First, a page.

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Renew Your Attitude Daily

Former Notre Dame football coach Lou Holtz would tell his players, “Ability is what you’re capable of doing.  Motivation determines what you do.  Attitude determines how well you do it.”

Victor Frankl, survivor of a Nazi prison camp and beacon of light for hundreds of other prisoners suffering under Hitler’s Third Reich wrote, “The last of the human freedoms is to choose one’s attitude in any given set of circumstances.”

Isn’t it amazing that a football coach and prisoner of war are saying the same thing — that it’s not our circumstances that hold us back, but rather that attitudes we display in our circumstances?  We all know people who delight in laughing at the cockeyed optimist — the one who always seems to be happy and on top of things, the person who has a bumper sticker on her car that declares, “Business is great, the sky is blue, and people are wonderful.”  But what’s wrong with this?

A life of cynical pessimism is a poor second choice and does nothing but drive us deeper into sadness and depression, making us weaker, not stronger, and ultimately setting us up for emotional exhaustion.  Oscar Wilde said a pessimist is one who, when confronted with the choice of two evils, chooses both.  Bad way to live.

On the other hand, a spirit of optimism is life-giving.  People who are upbeat regardless of their physical or emotional circumstances look for the good, just as bees gravitate to the center of a flower for their honey-making resource.  But it’s not a onetime flyby.  The bees in your garden need to fly back to gather the pollen from the flower again and again, through daily action.  It’s the only way we can keep them positive, vibrant, and alive.

Without a regular renewal of our attitudes, we will remain stagnant and uninteresting, and we will be able to offer little to those who need us most.  It’s just not possible to win at life and relationships with a self-defeating, unrenewed, boring, business-as-usual attitude.  That’s why the real attitude winners are the ones who:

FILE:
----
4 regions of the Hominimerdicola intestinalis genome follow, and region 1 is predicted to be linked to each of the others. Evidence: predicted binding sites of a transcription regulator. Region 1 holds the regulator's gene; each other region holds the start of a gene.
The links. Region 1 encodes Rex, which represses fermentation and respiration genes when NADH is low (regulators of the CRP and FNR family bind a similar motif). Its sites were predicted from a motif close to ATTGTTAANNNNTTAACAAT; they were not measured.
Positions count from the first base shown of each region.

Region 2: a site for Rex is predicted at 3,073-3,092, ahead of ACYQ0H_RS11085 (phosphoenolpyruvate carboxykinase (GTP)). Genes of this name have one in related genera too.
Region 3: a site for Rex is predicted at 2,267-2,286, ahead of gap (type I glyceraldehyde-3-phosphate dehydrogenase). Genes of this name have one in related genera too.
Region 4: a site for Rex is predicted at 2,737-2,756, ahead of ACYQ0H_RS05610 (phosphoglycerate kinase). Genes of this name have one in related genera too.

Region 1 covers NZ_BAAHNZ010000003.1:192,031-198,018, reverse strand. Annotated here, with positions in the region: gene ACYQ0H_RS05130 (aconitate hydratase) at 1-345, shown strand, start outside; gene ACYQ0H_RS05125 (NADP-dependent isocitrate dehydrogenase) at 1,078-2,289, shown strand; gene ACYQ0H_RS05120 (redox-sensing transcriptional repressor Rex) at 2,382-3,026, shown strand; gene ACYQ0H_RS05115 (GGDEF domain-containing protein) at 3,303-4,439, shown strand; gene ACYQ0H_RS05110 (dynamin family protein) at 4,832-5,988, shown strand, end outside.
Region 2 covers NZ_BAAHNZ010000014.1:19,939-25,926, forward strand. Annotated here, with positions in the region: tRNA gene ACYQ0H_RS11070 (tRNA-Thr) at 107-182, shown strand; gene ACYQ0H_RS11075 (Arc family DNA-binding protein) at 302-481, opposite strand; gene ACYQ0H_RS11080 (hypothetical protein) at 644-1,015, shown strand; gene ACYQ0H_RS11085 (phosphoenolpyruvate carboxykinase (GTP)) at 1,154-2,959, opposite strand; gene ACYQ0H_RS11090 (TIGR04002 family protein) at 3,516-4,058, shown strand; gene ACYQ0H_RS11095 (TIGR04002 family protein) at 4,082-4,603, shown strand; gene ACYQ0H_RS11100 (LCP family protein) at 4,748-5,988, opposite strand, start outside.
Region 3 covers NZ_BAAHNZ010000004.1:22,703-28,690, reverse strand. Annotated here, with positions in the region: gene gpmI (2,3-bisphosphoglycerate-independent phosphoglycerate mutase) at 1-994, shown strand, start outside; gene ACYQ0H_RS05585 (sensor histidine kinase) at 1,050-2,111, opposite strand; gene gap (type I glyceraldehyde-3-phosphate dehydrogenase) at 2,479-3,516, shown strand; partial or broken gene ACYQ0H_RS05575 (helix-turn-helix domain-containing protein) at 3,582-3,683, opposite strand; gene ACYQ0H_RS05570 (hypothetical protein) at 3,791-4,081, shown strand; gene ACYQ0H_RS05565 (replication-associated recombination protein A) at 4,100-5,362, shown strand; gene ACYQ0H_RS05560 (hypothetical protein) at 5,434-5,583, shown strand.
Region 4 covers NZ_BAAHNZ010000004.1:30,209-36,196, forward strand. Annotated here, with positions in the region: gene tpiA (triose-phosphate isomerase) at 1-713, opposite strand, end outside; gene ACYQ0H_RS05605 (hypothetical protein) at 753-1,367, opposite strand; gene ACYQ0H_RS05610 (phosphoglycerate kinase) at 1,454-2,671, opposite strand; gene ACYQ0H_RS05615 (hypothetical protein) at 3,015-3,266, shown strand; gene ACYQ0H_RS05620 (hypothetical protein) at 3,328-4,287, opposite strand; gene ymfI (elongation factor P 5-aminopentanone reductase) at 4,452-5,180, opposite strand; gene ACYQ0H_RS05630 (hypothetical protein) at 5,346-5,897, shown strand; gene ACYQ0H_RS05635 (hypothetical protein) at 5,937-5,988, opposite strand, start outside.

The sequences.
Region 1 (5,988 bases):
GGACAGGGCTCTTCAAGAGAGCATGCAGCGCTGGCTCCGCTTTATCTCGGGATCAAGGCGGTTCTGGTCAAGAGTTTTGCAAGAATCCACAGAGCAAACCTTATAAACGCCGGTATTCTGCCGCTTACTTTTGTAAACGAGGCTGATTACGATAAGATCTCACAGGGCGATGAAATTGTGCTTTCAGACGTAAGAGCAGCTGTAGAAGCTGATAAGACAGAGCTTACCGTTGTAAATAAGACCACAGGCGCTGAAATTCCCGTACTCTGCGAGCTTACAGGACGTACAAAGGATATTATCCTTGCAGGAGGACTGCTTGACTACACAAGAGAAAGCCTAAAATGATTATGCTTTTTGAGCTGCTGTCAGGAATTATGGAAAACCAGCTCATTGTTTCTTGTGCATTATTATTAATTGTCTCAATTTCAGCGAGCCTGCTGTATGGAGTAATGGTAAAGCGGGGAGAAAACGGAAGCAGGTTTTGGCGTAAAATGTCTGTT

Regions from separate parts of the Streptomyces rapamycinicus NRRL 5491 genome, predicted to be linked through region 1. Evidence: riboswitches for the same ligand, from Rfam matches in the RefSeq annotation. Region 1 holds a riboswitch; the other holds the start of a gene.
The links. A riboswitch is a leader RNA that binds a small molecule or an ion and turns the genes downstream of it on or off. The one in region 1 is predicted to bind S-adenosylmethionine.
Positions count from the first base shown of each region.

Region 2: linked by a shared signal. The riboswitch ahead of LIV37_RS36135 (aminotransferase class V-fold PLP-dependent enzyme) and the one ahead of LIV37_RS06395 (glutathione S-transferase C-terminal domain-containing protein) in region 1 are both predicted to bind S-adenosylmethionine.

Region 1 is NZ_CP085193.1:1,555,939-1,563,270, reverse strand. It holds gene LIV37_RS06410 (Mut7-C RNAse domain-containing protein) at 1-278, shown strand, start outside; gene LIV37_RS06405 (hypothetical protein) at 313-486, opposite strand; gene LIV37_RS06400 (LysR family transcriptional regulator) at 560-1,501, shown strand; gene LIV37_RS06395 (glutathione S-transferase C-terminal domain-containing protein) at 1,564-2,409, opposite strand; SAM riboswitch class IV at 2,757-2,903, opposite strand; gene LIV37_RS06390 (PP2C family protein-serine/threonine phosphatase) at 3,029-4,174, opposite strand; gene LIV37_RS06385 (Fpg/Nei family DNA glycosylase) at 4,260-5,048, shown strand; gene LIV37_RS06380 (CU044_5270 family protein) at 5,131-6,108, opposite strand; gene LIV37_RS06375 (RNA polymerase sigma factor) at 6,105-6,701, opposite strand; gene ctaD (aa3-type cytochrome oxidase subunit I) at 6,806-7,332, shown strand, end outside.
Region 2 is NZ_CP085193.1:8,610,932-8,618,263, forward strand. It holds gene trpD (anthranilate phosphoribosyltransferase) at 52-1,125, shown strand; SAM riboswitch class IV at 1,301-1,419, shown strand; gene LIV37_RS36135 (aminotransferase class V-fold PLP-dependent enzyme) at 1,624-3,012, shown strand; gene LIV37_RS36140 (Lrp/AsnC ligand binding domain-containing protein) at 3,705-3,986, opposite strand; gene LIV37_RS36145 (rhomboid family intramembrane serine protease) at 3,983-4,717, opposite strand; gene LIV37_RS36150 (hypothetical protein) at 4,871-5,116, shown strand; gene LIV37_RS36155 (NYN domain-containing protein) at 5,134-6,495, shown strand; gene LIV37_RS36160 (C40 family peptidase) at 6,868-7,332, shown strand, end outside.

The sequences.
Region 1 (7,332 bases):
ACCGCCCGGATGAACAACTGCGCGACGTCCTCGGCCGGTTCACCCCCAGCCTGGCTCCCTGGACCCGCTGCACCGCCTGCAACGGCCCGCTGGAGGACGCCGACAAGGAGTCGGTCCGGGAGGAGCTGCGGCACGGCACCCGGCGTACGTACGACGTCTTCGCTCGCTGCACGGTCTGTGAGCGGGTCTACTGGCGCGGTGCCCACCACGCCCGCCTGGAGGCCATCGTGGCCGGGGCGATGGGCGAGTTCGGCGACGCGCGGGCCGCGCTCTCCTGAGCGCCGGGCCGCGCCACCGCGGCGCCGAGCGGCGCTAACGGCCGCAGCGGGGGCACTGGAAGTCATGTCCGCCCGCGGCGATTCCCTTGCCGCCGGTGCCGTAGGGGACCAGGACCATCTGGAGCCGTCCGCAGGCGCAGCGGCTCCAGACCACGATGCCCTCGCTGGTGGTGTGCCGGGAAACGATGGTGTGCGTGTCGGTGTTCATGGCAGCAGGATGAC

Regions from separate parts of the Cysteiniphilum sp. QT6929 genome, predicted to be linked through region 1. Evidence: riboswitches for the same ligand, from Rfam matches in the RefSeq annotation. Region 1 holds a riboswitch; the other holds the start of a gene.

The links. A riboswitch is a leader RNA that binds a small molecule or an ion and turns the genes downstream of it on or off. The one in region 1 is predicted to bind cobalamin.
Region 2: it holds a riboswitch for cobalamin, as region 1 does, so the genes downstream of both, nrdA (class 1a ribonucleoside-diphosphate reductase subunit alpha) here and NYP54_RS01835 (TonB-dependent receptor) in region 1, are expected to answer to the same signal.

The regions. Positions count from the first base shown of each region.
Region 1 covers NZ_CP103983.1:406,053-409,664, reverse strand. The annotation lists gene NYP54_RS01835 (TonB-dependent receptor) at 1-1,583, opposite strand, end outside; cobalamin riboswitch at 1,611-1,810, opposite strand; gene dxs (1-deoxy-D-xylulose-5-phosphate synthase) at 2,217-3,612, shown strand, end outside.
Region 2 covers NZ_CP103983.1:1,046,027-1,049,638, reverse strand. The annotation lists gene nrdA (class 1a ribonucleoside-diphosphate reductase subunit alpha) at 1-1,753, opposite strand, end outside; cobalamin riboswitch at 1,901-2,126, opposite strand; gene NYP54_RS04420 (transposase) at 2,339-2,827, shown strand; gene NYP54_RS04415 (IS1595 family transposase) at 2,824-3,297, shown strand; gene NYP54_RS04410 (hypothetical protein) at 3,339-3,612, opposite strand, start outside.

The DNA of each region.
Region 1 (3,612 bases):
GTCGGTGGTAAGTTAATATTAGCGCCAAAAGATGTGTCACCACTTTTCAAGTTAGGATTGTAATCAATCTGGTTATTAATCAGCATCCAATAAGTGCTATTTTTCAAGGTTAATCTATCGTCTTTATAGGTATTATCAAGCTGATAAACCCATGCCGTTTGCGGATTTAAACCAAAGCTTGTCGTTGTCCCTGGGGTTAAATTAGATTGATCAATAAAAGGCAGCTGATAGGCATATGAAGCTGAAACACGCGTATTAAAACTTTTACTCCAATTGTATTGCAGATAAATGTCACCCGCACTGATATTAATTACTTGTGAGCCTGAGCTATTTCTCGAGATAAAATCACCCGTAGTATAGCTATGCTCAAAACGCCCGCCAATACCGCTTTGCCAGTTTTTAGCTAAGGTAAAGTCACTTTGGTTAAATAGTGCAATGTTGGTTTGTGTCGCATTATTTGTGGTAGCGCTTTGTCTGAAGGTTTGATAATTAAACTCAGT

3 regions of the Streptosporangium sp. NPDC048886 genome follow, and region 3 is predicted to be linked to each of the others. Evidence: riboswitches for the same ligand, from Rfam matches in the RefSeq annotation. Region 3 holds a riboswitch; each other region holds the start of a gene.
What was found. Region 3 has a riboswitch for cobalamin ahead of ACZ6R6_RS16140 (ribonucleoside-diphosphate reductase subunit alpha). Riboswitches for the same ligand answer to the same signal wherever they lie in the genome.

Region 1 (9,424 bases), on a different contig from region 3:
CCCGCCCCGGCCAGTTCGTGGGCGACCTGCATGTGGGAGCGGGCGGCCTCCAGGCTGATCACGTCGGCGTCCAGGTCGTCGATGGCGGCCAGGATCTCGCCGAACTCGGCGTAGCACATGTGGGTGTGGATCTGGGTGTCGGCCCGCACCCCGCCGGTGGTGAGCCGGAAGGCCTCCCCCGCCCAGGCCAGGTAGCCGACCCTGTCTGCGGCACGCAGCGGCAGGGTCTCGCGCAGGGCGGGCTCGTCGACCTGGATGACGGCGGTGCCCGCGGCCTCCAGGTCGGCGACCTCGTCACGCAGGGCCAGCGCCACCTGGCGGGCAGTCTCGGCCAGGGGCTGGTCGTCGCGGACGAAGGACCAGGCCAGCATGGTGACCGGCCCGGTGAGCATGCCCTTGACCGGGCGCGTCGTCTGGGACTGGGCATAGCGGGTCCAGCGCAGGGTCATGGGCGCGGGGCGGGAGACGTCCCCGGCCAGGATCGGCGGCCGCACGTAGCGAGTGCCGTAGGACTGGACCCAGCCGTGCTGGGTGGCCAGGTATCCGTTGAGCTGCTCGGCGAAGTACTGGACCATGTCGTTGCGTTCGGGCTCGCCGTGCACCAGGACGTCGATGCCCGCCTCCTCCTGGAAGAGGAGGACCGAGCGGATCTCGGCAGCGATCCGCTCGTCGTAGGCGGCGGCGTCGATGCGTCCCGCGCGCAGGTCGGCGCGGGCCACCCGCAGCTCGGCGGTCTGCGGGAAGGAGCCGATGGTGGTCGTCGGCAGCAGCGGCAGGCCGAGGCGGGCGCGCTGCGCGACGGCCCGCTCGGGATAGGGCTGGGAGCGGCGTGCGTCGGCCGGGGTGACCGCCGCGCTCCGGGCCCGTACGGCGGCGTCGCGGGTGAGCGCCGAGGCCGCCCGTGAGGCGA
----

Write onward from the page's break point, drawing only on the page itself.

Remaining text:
• Provide valuable service to others before thinking of their own needs
  • When discouraged, dig deep to the source of their faith and confidence
  • When trapped in a tunnel of misfortune, believe there will be light at the end of the tunnel
  • When roadblocked by poor decisions, remember that God is still in control and that no failure is ever final
  • Know that the greatest degrees one can earn are not academic but degrees of growth, persistence, and compassion for others

Be disciplined to review your attitudes and look to renew them on a daily basis.

Authored by Dr. Gregory Jantz, founder of The Center • A Place of HOPE and author of 37 books. Pioneering whole-person care nearly 30 years ago, Dr. Jantz has dedicated his life’s work to creating possibilities for others, and helping people change their lives for good. The Center • A Place of HOPE, located on the Puget Sound in Edmonds, Washington, creates individualized programs to treat behavioral and mental health issues, including eating disorders, addiction, depression, anxiety and others.

Mastering Your Mood

One of the skills we teach clients is mood mastery, or how to choose their mood. All of us have a profusion of moods at our disposal at any given time. So often, we choose negative moods simply because we’ve formed a habit of submitting to their strong presence. We’ve allowed them to take shortcuts to the forefront of our moods.

Mood mastery is akin to choosing your attitude. Mood and attitude are linked; they are interrelated but separate. Mood is how we are feeling; attitude is how we respond to the mood. Choosing our attitude, our response to the mood, is one way we can actively achieve mastery over any mood. No matter what mood we initially experience, our attitude can either reinforce that mood or cause us to choose another.